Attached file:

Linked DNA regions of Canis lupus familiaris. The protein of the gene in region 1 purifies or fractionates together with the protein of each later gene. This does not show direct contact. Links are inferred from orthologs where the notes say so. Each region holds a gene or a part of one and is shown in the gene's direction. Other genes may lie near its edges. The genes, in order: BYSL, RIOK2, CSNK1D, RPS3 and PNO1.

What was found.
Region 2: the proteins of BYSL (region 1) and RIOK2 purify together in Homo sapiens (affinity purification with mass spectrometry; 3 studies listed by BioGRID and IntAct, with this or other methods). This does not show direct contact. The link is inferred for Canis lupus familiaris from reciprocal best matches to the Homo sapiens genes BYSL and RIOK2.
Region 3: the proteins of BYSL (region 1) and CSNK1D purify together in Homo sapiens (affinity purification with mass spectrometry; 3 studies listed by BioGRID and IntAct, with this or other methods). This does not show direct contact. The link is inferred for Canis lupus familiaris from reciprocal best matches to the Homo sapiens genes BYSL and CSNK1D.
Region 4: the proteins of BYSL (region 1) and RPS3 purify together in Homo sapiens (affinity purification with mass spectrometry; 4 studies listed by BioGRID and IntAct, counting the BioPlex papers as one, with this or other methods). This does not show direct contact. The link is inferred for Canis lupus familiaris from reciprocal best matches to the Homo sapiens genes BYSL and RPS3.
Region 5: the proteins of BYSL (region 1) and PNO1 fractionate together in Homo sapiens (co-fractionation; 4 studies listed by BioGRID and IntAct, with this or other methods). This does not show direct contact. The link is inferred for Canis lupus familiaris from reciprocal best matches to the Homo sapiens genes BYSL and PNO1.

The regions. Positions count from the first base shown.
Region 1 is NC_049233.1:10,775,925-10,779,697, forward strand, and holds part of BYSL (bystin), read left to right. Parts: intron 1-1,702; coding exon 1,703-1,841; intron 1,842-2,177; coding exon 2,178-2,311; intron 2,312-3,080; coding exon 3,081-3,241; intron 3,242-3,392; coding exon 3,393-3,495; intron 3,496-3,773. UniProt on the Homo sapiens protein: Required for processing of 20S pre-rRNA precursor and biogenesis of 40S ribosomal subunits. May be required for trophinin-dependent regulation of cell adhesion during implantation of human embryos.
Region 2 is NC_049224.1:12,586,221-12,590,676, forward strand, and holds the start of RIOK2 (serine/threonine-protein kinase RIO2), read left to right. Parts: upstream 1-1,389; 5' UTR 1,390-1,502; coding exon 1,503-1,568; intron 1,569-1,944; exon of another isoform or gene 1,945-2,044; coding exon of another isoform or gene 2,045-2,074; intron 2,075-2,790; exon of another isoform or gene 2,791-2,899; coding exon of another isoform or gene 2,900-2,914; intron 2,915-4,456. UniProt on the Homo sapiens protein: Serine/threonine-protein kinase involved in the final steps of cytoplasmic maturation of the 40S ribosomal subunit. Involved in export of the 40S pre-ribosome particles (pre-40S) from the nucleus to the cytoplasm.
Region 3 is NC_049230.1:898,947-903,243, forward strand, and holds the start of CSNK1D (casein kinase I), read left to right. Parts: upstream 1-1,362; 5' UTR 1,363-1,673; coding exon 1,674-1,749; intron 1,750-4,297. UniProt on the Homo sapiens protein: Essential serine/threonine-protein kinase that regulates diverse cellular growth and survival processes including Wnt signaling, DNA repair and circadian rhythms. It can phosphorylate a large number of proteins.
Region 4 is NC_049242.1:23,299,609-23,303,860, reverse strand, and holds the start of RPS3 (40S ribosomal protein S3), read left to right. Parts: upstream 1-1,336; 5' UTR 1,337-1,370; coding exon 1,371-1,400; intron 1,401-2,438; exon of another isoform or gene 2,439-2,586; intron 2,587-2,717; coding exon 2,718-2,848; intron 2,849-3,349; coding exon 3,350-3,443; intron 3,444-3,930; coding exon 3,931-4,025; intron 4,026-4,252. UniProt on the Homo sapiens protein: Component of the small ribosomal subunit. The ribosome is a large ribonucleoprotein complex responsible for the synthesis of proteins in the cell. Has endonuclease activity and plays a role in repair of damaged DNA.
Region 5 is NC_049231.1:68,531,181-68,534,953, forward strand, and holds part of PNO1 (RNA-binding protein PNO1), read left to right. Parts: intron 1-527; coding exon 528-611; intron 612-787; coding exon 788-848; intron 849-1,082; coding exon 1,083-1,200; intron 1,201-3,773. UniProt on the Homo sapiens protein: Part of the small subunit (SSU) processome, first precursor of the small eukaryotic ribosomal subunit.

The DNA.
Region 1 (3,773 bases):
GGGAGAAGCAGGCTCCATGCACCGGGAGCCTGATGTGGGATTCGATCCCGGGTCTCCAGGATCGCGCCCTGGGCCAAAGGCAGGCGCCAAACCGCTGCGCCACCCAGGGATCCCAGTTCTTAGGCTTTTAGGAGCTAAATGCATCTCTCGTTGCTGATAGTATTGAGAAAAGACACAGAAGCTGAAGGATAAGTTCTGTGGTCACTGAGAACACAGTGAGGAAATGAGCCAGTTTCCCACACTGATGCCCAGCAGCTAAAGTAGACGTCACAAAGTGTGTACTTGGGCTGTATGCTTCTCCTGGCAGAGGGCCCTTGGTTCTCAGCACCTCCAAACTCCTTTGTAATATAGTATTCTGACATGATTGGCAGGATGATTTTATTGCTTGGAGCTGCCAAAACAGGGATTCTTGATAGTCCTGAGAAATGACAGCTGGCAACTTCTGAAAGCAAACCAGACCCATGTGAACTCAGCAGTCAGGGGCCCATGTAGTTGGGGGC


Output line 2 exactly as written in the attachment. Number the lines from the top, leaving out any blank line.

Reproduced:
What was found.